All photos from the George D. McDowell Philadelphia Evening Bulletin Photograph Collection, Temple University. http://digital.library.temple.edu/cdm/landingpage/collection/p15037coll3
From top to bottom:
P297160B—“Yudy Shemtov is surrounded by youngsters from a synagogue in the Wynnefield section of Philadelphia as he place matzo in the oven at the Lubavitcher Center on Castor Avenue.” Philadelphia Evening Bulletin. April 3, 1979.
P297145B—Shimon Golowinski (right) rolls a piece of dough across the table to Alex Carlebach as bakery opens at 4945 N. Broad Street in the Logan section of Philadelphia to make matzo for Passover. Philadelphia Evening Bulletin. March 10, 1975.
P297144B—Marcy Garb placing hot potato kugel on a platter for the Garb family’s vegetarian Seder. Philadelphia Evening Bulletin. April 6, 1981.
P297156B—“The foods on the Seder plate remind participants of Passover’s meaning. Here a carrot replaces the traditional lamb bone.” Philadelphia Evening Bulletin. April 6, 1981.
P297140B—Passover is celebrated at the Jewish Home for the Aged, Old York Road and Sommerville Avenue. From left to right, are Mrs. Molly Sorens; Harry Moff, administrator of the home, reading from the Haggadah; Mrs. Reba C. Kline, honorary president of the home; Harry Robinson, president of the home; Nathan Silverstein, and Leibish Siegel. Philadelphia Evening Bulletin. April 9, 1952.
"GOP politicians can’t have it both ways anymore. An economic system that simply doles out favors to established stakeholders becomes less dynamic and makes job growth less likely. (Most jobs are created by new businesses.) Politically, the longer we’re in a “new normal” of lousy growth, the more the focus of politics turns to wealth redistribution. That’s bad for the country and just awful politics for Republicans. In that environment, being the party of less — less entitlement spending, less redistribution — is a losing proposition."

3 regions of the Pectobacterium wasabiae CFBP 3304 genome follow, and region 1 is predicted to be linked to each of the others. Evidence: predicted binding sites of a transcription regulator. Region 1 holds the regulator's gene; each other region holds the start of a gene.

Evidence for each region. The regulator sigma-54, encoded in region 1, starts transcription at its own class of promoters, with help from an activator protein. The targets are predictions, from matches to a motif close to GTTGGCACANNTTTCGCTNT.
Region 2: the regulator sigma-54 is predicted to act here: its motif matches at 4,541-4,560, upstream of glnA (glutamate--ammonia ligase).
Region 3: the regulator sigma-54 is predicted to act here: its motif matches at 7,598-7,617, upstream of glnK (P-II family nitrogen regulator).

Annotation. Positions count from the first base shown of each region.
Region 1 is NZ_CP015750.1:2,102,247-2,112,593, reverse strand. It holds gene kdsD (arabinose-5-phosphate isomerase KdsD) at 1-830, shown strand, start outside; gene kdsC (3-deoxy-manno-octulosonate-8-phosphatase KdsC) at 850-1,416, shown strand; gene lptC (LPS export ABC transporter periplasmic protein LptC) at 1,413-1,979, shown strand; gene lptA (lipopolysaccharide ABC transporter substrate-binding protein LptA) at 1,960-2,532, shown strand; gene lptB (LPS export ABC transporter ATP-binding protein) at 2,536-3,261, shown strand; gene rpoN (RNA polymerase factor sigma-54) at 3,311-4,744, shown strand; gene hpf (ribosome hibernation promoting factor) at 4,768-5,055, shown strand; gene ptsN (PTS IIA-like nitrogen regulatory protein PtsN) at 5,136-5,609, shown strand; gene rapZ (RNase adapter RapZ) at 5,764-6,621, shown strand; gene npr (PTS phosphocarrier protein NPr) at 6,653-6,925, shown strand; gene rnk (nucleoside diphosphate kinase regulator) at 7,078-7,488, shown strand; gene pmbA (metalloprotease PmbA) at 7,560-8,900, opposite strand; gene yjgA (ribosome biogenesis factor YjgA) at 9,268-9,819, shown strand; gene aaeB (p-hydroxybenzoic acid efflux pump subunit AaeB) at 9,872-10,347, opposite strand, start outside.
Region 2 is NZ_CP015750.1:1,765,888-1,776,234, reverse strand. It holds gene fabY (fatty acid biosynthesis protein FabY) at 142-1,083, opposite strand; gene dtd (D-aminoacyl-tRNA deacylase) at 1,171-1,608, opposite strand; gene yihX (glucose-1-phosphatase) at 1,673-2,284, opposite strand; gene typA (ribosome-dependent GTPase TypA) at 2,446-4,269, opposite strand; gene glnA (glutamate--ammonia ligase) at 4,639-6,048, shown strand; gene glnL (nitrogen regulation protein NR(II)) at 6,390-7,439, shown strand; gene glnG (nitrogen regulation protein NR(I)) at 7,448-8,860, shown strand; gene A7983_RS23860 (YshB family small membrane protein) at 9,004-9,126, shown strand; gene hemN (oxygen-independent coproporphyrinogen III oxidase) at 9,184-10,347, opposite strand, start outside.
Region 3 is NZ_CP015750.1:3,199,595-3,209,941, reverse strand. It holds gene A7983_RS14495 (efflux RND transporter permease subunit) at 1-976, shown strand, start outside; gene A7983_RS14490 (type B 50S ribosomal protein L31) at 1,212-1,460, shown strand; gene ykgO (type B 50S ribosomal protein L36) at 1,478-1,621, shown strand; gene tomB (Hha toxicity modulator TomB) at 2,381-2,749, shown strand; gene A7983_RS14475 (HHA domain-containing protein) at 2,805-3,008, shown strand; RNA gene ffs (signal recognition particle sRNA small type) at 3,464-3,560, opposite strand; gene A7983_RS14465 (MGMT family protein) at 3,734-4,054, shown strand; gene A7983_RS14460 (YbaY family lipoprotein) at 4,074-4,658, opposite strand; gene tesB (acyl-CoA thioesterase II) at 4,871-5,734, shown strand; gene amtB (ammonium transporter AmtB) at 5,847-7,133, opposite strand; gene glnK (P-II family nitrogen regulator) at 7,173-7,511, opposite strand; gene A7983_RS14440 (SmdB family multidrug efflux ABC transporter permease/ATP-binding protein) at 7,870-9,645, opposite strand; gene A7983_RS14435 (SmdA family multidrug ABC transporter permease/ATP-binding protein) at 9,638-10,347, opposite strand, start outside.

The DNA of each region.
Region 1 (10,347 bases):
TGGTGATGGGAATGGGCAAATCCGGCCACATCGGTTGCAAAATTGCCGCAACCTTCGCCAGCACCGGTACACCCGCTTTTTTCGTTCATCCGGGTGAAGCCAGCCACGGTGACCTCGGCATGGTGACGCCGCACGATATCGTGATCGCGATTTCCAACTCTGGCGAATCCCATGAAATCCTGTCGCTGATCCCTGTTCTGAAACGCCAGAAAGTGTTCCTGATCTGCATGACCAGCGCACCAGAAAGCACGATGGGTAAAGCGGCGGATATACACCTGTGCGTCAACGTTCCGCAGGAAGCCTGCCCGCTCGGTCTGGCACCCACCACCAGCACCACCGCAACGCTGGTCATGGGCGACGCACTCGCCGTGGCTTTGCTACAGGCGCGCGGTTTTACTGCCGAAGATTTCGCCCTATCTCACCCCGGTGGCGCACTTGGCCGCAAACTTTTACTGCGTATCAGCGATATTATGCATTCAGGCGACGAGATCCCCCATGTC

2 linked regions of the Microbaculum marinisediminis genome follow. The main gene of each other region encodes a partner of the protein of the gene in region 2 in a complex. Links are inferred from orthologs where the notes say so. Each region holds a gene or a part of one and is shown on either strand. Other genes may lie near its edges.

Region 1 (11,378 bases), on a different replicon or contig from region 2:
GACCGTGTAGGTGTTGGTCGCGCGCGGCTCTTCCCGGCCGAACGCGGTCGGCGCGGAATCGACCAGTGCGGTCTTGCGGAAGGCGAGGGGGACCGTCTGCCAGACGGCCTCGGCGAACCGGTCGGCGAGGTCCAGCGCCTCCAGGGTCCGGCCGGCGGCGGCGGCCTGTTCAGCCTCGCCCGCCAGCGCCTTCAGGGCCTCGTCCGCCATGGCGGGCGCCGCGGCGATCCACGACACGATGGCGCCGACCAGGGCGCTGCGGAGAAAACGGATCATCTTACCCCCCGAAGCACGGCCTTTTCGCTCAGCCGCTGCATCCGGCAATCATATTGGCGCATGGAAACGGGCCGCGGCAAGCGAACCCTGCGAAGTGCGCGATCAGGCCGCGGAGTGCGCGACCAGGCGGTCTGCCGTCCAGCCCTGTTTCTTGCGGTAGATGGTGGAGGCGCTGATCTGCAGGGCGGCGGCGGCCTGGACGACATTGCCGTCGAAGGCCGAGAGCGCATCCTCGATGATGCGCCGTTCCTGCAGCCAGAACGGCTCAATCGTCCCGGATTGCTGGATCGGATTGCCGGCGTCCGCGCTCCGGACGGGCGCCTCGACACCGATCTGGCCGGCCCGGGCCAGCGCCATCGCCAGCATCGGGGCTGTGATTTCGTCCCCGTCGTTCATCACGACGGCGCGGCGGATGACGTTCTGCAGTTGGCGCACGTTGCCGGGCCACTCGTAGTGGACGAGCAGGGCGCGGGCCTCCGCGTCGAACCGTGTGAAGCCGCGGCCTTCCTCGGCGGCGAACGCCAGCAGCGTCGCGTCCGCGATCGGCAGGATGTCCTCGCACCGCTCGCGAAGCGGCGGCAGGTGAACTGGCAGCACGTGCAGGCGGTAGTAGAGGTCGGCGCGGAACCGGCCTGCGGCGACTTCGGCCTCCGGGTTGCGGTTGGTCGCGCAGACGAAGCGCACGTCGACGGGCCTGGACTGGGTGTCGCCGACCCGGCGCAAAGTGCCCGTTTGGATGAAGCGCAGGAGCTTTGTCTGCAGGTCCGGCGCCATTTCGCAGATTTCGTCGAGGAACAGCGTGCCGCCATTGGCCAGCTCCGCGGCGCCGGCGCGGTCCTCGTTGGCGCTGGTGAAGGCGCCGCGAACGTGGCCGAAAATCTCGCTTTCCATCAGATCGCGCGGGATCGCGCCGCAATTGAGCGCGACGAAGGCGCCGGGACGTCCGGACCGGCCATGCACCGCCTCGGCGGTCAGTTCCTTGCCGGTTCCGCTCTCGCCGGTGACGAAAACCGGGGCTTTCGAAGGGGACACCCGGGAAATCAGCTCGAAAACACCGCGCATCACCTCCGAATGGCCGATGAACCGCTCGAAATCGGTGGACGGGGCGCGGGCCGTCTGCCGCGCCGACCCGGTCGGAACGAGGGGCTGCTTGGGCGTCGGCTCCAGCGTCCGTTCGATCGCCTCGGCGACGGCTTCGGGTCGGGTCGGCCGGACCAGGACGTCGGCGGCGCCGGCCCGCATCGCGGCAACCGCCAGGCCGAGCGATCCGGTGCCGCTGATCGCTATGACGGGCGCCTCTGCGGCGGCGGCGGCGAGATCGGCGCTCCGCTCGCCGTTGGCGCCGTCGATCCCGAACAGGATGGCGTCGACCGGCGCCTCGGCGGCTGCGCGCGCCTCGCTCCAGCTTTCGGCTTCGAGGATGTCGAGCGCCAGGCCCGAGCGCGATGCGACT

"With no actual historians on its staff and only scant communication with scholars, much of the museum’s public presence over the past few years—online, in print, and in the events it sponsors—had communicated what we considered to be an amateur, superficial, and inaccurate understanding of U.S. women’s history. Last summer, a group of the affiliated historians had written to Wages and the board of directors to outline our concerns and ask for greater engagement, with few results. This latest instance of the museum’s feckless disregard for scholarly review prompted a number of the affiliated historians to conclude that we could not, in good faith, remain on the SAC."
"America’s educational system was practically designed for the wanderers. Unlike Germany’s, it does not track kids into an apprenticeship when they’re still in high school; unlike more countries than I can name, the U.S. does not allocate college places and careers on the basis of a few high-stakes exams. The educational system and the corporate world, have long had lots of points of entry and re-entry. My sense from talking to managers, and educators, and from looking around my own profession, though, is that this has changed. More and more, everyone is trying to select for a long record of academic perfection, especially at the top."
"Federally supported humanities research would take a hit under the plan, too. The proposal seeks to end all federal funding for the National Endowment for the Arts and the National Endowment for the Humanities. “The activities and content funded by these agencies go beyond the core mission of the federal government,” the budget said. “These agencies can raise funds from private-sector patrons, which will also free them from any risk of political interference.”"
"The St. Louis region grew by 13,362 residents since 2010, which is a better showing than the Pittsburgh and Cleveland metro areas. But the Cincinnati, Kansas City and Indianapolis metros continue to add residents at a much faster clip."
"The Washington Times once called North American archaeology “one of the nastier academic communities on the planet,” and in that tradition these obvious conclusions surrounding the Montana burial now sag with the baggage of dogma."